Uganda bucks trend by attracting private cash
June 30—In 2016, private investors were less willing to contribute cash for sub-Saharan African infrastructure projects compared to previous years according to a new World Bank report published this week, but Uganda was one of the three exceptions.
Uganda was the most active country with four projects, followed by Ghana and Senegal with two projects each. In 2015, the region saw considerably more projects: 22 projects in the energy sector (mostly in South Africa), and one project each in the transport and water sectors.
Notable projects during 2016 for Uganda include the $220 million China-Uganda Agricultural Industrial Park being fronted by Kehong Group China. There are also a raft of infrastructure projects in various stages of progress including a new airport to service western Uganda where the new oil and gas industry is being developed.
The latest edition of the Private Participation in Infrastructure (PPI) report says that 11 infrastructure deals totaling $3.3 billion, or five percent of the $71.5 billion global PPI investment went to Africa last year. This amount falls 48% below the 2015 and the five-year average investment, both at $6.4 billion.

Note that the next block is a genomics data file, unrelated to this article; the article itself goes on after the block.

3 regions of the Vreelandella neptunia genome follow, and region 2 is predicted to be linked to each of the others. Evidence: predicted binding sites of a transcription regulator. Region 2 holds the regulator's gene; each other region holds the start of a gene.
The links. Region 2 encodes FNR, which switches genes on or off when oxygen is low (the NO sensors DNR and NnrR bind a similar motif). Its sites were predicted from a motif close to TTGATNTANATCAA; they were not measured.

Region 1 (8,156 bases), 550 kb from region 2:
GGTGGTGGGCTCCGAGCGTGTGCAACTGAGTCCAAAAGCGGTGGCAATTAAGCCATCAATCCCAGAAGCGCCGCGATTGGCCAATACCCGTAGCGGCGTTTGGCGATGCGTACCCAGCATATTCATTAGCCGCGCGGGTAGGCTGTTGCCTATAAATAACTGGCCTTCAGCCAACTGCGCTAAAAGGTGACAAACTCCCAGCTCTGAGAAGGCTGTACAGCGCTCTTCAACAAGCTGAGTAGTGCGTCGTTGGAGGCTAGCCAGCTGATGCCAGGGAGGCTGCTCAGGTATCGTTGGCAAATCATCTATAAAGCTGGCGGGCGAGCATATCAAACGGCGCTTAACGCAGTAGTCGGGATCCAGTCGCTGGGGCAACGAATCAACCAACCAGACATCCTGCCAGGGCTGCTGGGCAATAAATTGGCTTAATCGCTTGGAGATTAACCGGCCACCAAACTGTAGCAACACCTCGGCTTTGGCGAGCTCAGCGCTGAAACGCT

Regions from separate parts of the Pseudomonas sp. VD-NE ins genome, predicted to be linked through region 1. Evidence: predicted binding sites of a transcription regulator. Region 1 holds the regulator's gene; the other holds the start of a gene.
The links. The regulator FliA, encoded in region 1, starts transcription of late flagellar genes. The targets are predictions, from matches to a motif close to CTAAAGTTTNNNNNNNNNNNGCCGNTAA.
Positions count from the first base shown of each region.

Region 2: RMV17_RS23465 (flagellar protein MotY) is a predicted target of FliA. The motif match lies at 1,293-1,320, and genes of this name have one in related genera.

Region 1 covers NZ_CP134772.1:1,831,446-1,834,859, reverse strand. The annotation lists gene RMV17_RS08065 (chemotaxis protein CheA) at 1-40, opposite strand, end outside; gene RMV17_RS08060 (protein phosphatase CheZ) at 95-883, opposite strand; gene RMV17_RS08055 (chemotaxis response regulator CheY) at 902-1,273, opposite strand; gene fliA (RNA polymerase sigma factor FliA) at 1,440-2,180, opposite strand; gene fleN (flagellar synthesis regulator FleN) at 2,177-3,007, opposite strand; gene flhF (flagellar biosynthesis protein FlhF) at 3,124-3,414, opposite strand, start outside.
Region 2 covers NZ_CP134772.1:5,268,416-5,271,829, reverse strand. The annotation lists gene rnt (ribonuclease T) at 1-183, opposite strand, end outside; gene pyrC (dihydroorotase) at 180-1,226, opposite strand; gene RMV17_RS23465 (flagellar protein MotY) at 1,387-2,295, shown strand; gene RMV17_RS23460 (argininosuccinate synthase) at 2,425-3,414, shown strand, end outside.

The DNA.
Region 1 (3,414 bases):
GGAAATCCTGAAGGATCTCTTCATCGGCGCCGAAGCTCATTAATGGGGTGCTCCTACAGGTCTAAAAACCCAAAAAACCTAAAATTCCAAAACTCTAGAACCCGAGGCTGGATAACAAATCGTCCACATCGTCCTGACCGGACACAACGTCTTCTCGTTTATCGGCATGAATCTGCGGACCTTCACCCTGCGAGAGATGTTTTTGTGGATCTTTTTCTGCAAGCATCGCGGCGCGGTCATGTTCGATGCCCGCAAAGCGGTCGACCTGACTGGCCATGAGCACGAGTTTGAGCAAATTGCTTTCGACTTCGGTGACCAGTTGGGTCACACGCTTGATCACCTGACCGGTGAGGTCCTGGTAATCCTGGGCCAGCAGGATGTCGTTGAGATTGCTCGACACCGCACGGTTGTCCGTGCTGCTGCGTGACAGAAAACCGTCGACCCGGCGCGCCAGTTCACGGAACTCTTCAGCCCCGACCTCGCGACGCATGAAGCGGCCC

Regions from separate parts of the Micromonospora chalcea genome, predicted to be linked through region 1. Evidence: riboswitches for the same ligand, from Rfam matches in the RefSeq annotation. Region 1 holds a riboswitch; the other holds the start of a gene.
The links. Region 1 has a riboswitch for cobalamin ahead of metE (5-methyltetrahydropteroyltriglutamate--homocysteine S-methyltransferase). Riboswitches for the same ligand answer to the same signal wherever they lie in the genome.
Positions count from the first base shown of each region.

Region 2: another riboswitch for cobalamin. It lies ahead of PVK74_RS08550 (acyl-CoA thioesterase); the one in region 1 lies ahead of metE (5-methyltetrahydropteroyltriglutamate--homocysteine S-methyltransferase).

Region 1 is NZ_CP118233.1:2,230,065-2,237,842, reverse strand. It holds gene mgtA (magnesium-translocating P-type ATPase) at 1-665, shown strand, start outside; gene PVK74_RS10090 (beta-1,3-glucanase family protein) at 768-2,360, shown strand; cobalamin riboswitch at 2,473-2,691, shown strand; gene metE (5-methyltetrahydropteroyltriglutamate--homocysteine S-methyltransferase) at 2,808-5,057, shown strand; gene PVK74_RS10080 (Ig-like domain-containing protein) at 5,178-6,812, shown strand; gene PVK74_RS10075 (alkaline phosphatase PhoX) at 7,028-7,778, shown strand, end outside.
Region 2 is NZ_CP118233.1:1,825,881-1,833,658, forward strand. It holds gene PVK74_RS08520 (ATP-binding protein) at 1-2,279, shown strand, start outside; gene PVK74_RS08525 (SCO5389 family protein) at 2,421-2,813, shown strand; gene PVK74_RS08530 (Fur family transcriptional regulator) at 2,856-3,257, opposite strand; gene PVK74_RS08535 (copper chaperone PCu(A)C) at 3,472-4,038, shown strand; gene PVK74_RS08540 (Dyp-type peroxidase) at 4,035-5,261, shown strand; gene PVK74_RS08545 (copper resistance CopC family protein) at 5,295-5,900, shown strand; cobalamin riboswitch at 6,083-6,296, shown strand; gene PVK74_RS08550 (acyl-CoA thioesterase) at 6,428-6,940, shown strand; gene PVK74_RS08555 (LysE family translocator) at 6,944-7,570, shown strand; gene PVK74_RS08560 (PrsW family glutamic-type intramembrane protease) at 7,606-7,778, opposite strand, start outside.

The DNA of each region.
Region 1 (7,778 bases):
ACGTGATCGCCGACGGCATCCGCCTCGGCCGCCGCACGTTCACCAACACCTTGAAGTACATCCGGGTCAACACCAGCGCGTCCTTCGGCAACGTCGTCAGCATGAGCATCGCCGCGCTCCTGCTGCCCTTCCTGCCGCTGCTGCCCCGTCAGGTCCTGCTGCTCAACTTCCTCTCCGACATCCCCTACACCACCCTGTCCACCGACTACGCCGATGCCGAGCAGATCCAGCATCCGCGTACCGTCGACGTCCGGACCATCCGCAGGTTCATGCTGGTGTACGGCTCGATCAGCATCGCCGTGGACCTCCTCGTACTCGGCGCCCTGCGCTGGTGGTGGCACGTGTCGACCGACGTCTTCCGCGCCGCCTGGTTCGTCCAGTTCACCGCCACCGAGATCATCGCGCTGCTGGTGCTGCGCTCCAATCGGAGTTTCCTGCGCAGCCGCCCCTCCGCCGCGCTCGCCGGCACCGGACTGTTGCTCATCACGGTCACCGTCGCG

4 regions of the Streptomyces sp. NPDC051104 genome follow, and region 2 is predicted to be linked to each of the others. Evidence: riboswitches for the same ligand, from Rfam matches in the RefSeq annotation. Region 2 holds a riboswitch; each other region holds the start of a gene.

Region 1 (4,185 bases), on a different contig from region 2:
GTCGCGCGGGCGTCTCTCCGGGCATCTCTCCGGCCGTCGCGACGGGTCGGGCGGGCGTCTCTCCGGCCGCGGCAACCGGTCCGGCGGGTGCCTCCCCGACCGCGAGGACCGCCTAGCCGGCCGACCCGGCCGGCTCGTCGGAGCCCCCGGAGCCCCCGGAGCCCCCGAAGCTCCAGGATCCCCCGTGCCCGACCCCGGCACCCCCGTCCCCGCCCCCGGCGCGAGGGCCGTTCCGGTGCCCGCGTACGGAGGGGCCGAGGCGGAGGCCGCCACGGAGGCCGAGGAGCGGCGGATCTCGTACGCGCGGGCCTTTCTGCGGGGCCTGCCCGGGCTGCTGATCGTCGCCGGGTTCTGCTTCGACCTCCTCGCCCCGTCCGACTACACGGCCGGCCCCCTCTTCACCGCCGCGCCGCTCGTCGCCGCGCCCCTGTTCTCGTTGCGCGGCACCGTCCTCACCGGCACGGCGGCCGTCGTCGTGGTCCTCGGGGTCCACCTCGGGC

By region, Latin America and the Caribbean received the highest levels of investment as a share of GDP, at 0.9 percent, followed by the Sub-Saharan Africa region, which saw 0.3 percent investment as a share of GDP.
IDA countries, (those that qualify for World Bank concessional lending), saw a very modest increase in investments in infrastructure with private participation in 2016. Investments amounting to $2.9 billion reached financial closure for 14 projects across seven IDA countries. While the amount is 8 percent higher than the $2.7 billion in investment committed in 2016, it is also only about half of the annual average of $5.7 billion during the years 2011 to 2015. Ghana and Honduras were the IDA countries that saw the most private participation in infrastructure in 2016.
However globally, the five countries with the highest levels of investment in 2016 were: Brazil, with $15.2 billion; China, with $11.4 billion; Colombia, with $10.1 billion; Indonesia, with $6.9 billion; and the Philippines, with $5.4 billion. These five countries together attracted $49.1 billion and captured 69 percent of global commitments to infrastructure investments in emerging economies in 2016.
Worldwide, there was a surge of investments in renewable energy amounting to $20.4 billion, or 61.4% of the total investment in electricity generation projects. The predominant technologies were: solar, with 53 projects; onshore wind, with 36 projects; and hydro-power, with 21 projects.